One of the most impressive aspects of Sollicitus es Veritatem is that it is so grounded in its theme while being so open and spaced out musically. It’s the self-released second full-length from Texas heavy jam duo Stone Machine Electric — William “Dub” Irvin on guitar/vocals, Mark Kitchens on drums/theremin — and in relatively impressionistic fashion, its five increasingly extended tracks take on the current political climate with predictive fervor and a healthy sense of dread. They’re not running down poll results by any means, but the interpretation of the album’s cover, its rat in a red tie, and Dub‘s gravely repetitions of “I really wish I was dreaming” in second cut “Dreaming” (10:17) both make the message pretty clear.
That’s an aspect of their approach that has developed in the three years since their 2013 self-titled debut (review here), though looking back there were certainly real-world elements at play there, as well as in the 2015 The Amazing Terror EP (review here) that arrived at the start of primary season to set the table for this album, the Latin title of which translates to “Nightmares are Reality.” They may well be, but Stone Machine Electric meet them head on with languid roll, heavy tones and an underlying cohesion to their jams. Recorded by Wo Fat guitarist/vocalist Kent Stump at Crystal Clear Sound in Dallas, the groove at times bears some resemblance to Stump‘s own outfit, but Sollicitus es Veritatem goes far, far out when it goes, and from the quiet, creeping three-minute start of opener “I am Fire” (7:08), the flow that Dub and Kitchens conjure is almost entirely their own, a darkened and spacious vision of psychedelic jamming and heavy blues melded together in seemingly amorphous shapes.
Together, the five tracks total 57 minutes, so Sollicitus es Veritatem is a substantial commitment in the listening if you’re going front to back, but the individual pieces that make it up sort of blur the lines one into the next and that makes the journey more fluid. That’s not to say that “I am Fire,” which is arguably the most straightforward-feeling of the inclusions even with that intro, doesn’t stand well on its own, just that while too long to fit on a single LP, the CD version of Sollicitus es Veritatem benefits from the smooth and linear progression of its component parts. In addition to leading the listener into the band’s world via cymbal wash, drone atmospherics, and guitar minimalism, “I am Fire” offers a declarative hook in its title line, and in light of the apparent thematic intention one has to wonder just who the speaker in the song might be.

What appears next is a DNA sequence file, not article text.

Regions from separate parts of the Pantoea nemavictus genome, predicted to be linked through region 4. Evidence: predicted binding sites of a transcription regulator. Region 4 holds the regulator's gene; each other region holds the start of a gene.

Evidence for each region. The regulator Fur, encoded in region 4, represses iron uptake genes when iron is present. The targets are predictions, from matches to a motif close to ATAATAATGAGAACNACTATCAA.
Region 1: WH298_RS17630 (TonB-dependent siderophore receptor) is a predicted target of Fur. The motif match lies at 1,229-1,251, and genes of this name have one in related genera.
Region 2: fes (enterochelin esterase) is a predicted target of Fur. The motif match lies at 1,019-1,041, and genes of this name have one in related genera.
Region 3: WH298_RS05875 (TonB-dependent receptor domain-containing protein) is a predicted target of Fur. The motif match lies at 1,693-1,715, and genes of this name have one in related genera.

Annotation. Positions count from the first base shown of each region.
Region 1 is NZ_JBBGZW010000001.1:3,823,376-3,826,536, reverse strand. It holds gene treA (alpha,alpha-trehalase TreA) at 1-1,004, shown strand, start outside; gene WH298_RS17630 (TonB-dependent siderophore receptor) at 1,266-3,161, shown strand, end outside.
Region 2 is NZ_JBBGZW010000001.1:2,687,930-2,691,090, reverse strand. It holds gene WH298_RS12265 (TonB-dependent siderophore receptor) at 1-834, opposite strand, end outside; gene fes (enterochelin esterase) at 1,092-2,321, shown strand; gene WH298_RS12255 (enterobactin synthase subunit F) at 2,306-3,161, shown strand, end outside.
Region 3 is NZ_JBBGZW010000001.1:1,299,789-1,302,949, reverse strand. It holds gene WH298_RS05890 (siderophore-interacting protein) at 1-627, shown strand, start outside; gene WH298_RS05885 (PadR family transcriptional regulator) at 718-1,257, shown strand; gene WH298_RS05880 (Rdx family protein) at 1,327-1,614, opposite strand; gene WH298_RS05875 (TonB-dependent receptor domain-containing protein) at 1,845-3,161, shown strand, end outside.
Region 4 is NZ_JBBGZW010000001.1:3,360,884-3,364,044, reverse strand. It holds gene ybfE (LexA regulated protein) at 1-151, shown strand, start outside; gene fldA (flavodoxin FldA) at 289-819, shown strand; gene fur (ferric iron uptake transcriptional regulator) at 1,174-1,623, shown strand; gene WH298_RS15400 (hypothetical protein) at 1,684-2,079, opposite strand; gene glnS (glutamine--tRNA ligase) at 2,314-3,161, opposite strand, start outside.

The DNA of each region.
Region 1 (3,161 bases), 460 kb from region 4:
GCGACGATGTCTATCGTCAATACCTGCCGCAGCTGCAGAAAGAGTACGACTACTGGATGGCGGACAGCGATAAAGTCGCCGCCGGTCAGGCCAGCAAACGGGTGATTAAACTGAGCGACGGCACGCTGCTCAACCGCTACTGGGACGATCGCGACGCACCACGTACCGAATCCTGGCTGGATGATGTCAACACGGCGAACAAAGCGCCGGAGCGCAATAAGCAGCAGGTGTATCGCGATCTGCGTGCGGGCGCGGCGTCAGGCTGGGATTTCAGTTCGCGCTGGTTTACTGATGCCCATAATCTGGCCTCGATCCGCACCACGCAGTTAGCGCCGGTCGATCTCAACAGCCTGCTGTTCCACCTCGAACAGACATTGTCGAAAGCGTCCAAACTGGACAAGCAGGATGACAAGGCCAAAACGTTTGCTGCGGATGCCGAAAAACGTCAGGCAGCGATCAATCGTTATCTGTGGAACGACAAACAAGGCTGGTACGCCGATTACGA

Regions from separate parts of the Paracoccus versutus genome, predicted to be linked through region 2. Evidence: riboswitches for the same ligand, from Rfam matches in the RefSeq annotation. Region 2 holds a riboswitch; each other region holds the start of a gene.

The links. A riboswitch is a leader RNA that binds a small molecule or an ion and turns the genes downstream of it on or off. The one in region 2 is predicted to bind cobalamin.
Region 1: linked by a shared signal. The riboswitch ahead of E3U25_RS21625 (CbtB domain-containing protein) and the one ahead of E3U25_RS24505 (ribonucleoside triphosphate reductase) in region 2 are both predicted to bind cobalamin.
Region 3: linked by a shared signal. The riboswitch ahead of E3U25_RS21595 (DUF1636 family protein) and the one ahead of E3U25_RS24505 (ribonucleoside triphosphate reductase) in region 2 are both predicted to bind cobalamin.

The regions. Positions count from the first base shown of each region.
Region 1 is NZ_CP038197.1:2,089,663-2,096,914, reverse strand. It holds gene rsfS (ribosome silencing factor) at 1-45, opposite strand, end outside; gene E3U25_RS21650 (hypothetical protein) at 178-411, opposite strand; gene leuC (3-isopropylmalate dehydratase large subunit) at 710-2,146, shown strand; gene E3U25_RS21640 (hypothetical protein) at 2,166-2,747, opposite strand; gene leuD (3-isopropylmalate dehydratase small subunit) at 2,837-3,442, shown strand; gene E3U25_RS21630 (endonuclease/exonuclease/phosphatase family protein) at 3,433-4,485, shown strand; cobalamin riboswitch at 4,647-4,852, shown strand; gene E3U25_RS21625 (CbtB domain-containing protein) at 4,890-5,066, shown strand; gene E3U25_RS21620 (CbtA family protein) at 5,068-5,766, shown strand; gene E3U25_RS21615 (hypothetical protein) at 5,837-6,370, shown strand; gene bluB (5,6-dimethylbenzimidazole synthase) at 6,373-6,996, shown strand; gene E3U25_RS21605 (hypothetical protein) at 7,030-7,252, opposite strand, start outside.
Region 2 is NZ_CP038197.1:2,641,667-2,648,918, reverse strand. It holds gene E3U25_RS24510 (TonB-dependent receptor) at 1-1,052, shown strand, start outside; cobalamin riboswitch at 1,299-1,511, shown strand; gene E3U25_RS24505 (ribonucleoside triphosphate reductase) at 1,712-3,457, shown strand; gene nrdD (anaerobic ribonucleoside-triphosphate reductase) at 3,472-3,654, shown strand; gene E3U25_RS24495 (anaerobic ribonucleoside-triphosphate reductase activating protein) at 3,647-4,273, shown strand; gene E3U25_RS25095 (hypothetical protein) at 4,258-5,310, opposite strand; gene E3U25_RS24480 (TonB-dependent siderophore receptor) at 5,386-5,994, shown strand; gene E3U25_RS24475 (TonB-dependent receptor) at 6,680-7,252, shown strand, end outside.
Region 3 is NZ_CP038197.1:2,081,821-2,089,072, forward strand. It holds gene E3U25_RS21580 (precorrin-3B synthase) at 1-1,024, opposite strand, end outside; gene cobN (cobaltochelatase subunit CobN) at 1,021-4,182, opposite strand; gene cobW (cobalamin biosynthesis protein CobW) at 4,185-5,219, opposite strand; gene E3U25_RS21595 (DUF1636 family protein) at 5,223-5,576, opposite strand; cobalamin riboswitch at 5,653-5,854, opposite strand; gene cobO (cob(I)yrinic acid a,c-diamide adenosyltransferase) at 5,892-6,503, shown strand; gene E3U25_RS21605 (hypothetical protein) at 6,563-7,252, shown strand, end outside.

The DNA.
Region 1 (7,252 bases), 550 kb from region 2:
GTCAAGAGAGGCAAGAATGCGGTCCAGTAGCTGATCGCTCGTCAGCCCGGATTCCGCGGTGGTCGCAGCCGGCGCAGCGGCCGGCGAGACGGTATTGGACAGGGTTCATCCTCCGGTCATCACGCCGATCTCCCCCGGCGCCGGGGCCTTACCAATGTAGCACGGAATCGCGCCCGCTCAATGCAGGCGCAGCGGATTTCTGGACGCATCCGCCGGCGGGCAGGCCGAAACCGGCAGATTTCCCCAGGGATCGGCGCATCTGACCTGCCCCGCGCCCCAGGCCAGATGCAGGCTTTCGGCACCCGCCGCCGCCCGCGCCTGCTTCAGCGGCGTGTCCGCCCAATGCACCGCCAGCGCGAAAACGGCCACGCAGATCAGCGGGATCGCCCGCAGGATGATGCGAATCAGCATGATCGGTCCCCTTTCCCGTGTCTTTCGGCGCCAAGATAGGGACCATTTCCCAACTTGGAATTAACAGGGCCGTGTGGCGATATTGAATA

A chugging riff keeps the second half earthbound, but already Stone Machine Electric have set a focus on ambience, and the rest of the material — including the slight-return-style complementary closer, “I am Fire (Slightly Burned)” (6:57) — continues to build on that, beginning with “Dreaming,” which picks up from the end of “I am Fire” with exploratory guitar feeling its way through the surrounding emptiness. Around two minutes in, after Kitchens has joined, the riff solidifies and the verse starts with Dub working quick to deliver dire warnings — not directly political in a naming-names sense, but applicable nonetheless — before a first chorus and quick trip solo that’s a precursor for the extended instrumental jam to come, brought back around to the chorus at the end for a satisfying bookend effect.
In centerpiece “PorR” (14:25) and the subsequent “Demons” (18:46), Stone Machine Electric get to the thick of Sollicitus es Veritatem‘s jam-room vibe, though layering would seem to be an essential part, obscure volume swells and noises in the background — could be theremin with effects, I suppose — an essential part in the quiet open of “PorR,” the main progression of which is a rolling guitar figure that kicks in loud in a manner with which I’ll admit some personal association I can’t quite shake, but serves as the foundation for the album’s most resonant jam, Dub pulling back on his gruff vocal delivery for a more melodic take well suited to the creeper vibe. Though it ultimately has enough room to cover its wide swath, “Demons” is more progressive at its heart, dooming out on either side of a long middle stretch of jazzy shuffle that starts after “Moonchild”-style noise past the seven-minute mark and eases into a long and welcome airy solo topping a steady rhythm.
Guitar and vocals harmonize together past 14 minutes in, and from there the riff re-thickens, diminishes, and returns with YOB-esque push toward the fadeout, giving the album a fitting apex before “I am Fire (Slightly Burned)” begins its cymbal washes recalling the opener. The lyrics are different and the instrumental approach is different — definitely some theremin — almost like Dub and Kitchens took the basic instrumental foundation they had put down for “I am Fire” and built it out in another way. A studio experiment, maybe, but its weirdo vibe is right at home on Sollicitus es Veritatem, and its raucous, noisy and swirling crescendo not only serves as an epilogue post-“Demons” but a manifestation of the otherworldly nightmarish realization Stone Machine Electric would seem to have been moving toward all along. I’ve been a fan of the band since I first heard their demo in 2010 (review here), and though they’ve walked a difficult, sometimes rough path between trying out third members and so on, their second full-length brings a sound and vibe that suits them remarkably well and, as a fan, I can only hope they continue to move forward in this direction.